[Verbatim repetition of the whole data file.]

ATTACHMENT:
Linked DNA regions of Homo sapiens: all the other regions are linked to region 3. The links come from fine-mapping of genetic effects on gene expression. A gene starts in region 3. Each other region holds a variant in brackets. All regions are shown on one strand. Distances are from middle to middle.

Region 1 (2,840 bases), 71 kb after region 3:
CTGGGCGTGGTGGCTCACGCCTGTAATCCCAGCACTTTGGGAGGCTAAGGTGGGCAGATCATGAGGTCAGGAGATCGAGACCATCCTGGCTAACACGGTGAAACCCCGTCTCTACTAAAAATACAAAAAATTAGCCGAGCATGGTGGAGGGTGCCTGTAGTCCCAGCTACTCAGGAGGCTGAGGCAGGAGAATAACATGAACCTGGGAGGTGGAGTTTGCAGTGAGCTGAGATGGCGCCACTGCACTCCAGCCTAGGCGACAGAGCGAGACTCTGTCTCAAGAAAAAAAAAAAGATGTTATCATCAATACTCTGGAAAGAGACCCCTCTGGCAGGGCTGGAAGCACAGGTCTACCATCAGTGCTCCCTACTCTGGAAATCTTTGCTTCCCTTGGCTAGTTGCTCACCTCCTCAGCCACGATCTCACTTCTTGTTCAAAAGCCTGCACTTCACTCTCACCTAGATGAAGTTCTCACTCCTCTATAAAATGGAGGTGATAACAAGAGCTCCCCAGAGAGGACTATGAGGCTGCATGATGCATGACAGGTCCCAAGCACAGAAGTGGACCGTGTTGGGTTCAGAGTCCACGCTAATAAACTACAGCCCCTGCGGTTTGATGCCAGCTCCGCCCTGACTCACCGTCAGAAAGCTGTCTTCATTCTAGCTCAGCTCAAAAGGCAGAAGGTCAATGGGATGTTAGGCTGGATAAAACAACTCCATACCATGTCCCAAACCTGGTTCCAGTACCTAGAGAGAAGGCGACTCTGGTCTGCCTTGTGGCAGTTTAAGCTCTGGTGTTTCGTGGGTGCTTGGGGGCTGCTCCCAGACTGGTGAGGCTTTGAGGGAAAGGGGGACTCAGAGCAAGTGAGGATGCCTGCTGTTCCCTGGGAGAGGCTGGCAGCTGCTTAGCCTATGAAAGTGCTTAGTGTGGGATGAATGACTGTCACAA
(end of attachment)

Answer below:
Linked DNA regions of Homo sapiens: all the other regions are linked to region 3. The links come from fine-mapping of genetic effects on gene expression. A gene starts in region 3. Each other region holds a variant in brackets. All regions are shown on one strand. Distances are from middle to middle.

Region 1 (2,840 bases), 71 kb after region 3:
CTGGGCGTGGTGGCTCACGCCTGTAATCCCAGCACTTTGGGAGGCTAAGGTGGGCAGATCATGAGGTCAGGAGATCGAGACCATCCTGGCTAACACGGTGAAACCCCGTCTCTACTAAAAATACAAAAAATTAGCCGAGCATGGTGGAGGGTGCCTGTAGTCCCAGCTACTCAGGAGGCTGAGGCAGGAGAATAACATGAACCTGGGAGGTGGAGTTTGCAGTGAGCTGAGATGGCGCCACTGCACTCCAGCCTAGGCGACAGAGCGAGACTCTGTCTCAAGAAAAAAAAAAAGATGTTATCATCAATACTCTGGAAAGAGACCCCTCTGGCAGGGCTGGAAGCACAGGTCTACCATCAGTGCTCCCTACTCTGGAAATCTTTGCTTCCCTTGGCTAGTTGCTCACCTCCTCAGCCACGATCTCACTTCTTGTTCAAAAGCCTGCACTTCACTCTCACCTAGATGAAGTTCTCACTCCTCTATAAAATGGAGGTGATAACAAGAGCTCCCCAGAGAGGACTATGAGGCTGCATGATGCATGACAGGTCCCAAGCACAGAAGTGGACCGTGTTGGGTTCAGAGTCCACGCTAATAAACTACAGCCCCTGCGGTTTGATGCCAGCTCCGCCCTGACTCACCGTCAGAAAGCTGTCTTCATTCTAGCTCAGCTCAAAAGGCAGAAGGTCAATGGGATGTTAGGCTGGATAAAACAACTCCATACCATGTCCCAAACCTGGTTCCAGTACCTAGAGAGAAGGCGACTCTGGTCTGCCTTGTGGCAGTTTAAGCTCTGGTGTTTCGTGGGTGCTTGGGGGCTGCTCCCAGACTGGTGAGGCTTTGAGGGAAAGGGGGACTCAGAGCAAGTGAGGATGCCTGCTGTTCCCTGGGAGAGGCTGGCAGCTGCTTAGCCTATGAAAGTGCTTAGTGTGGGATGAATGACTGTCACAA